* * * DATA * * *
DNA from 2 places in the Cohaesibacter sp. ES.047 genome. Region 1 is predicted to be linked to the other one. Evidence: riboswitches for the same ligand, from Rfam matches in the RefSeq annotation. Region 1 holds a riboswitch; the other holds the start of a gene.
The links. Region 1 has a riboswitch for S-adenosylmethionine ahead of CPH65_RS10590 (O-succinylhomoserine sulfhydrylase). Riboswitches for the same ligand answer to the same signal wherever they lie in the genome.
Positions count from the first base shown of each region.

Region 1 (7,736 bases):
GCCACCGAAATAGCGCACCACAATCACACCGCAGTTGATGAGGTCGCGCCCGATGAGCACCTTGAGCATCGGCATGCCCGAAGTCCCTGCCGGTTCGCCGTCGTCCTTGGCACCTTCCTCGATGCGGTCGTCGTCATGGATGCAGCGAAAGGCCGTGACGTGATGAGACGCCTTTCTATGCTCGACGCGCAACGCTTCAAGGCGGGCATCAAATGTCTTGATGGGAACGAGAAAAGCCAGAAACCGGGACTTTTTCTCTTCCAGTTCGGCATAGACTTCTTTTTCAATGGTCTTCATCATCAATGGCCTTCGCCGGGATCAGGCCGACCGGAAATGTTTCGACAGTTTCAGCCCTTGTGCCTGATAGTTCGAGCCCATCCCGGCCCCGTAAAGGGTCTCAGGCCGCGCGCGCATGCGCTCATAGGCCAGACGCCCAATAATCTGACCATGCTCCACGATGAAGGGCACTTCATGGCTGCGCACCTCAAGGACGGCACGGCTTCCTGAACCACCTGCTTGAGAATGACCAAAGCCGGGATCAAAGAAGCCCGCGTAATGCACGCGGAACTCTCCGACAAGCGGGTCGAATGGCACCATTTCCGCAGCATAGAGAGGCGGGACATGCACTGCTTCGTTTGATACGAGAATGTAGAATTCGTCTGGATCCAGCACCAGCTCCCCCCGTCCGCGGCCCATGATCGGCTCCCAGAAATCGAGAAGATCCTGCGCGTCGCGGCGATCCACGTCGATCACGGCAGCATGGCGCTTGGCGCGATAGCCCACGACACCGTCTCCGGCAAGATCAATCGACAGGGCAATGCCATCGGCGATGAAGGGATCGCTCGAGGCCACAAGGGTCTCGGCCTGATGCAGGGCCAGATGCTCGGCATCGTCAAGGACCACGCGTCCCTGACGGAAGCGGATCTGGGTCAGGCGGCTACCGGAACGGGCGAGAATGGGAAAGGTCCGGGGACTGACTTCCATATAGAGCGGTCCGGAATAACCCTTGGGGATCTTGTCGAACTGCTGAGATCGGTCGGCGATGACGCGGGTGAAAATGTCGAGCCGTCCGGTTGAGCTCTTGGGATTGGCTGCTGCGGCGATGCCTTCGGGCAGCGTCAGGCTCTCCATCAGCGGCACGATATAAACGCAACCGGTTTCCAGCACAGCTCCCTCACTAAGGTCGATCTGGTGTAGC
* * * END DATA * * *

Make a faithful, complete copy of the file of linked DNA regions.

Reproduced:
DNA from 2 places in the Cohaesibacter sp. ES.047 genome. Region 1 is predicted to be linked to the other one. Evidence: riboswitches for the same ligand, from Rfam matches in the RefSeq annotation. Region 1 holds a riboswitch; the other holds the start of a gene.
The links. Region 1 has a riboswitch for S-adenosylmethionine ahead of CPH65_RS10590 (O-succinylhomoserine sulfhydrylase). Riboswitches for the same ligand answer to the same signal wherever they lie in the genome.
Positions count from the first base shown of each region.

Region 1 (7,736 bases):
GCCACCGAAATAGCGCACCACAATCACACCGCAGTTGATGAGGTCGCGCCCGATGAGCACCTTGAGCATCGGCATGCCCGAAGTCCCTGCCGGTTCGCCGTCGTCCTTGGCACCTTCCTCGATGCGGTCGTCGTCATGGATGCAGCGAAAGGCCGTGACGTGATGAGACGCCTTTCTATGCTCGACGCGCAACGCTTCAAGGCGGGCATCAAATGTCTTGATGGGAACGAGAAAAGCCAGAAACCGGGACTTTTTCTCTTCCAGTTCGGCATAGACTTCTTTTTCAATGGTCTTCATCATCAATGGCCTTCGCCGGGATCAGGCCGACCGGAAATGTTTCGACAGTTTCAGCCCTTGTGCCTGATAGTTCGAGCCCATCCCGGCCCCGTAAAGGGTCTCAGGCCGCGCGCGCATGCGCTCATAGGCCAGACGCCCAATAATCTGACCATGCTCCACGATGAAGGGCACTTCATGGCTGCGCACCTCAAGGACGGCACGGCTTCCTGAACCACCTGCTTGAGAATGACCAAAGCCGGGATCAAAGAAGCCCGCGTAATGCACGCGGAACTCTCCGACAAGCGGGTCGAATGGCACCATTTCCGCAGCATAGAGAGGCGGGACATGCACTGCTTCGTTTGATACGAGAATGTAGAATTCGTCTGGATCCAGCACCAGCTCCCCCCGTCCGCGGCCCATGATCGGCTCCCAGAAATCGAGAAGATCCTGCGCGTCGCGGCGATCCACGTCGATCACGGCAGCATGGCGCTTGGCGCGATAGCCCACGACACCGTCTCCGGCAAGATCAATCGACAGGGCAATGCCATCGGCGATGAAGGGATCGCTCGAGGCCACAAGGGTCTCGGCCTGATGCAGGGCCAGATGCTCGGCATCGTCAAGGACCACGCGTCCCTGACGGAAGCGGATCTGGGTCAGGCGGCTACCGGAACGGGCGAGAATGGGAAAGGTCCGGGGACTGACTTCCATATAGAGCGGTCCGGAATAACCCTTGGGGATCTTGTCGAACTGCTGAGATCGGTCGGCGATGACGCGGGTGAAAATGTCGAGCCGTCCGGTTGAGCTCTTGGGATTGGCTGCTGCGGCGATGCCTTCGGGCAGCGTCAGGCTCTCCATCAGCGGCACGATATAAACGCAACCGGTTTCCAGCACAGCTCCCTCACTAAGGTCGATCTGGTGTAGC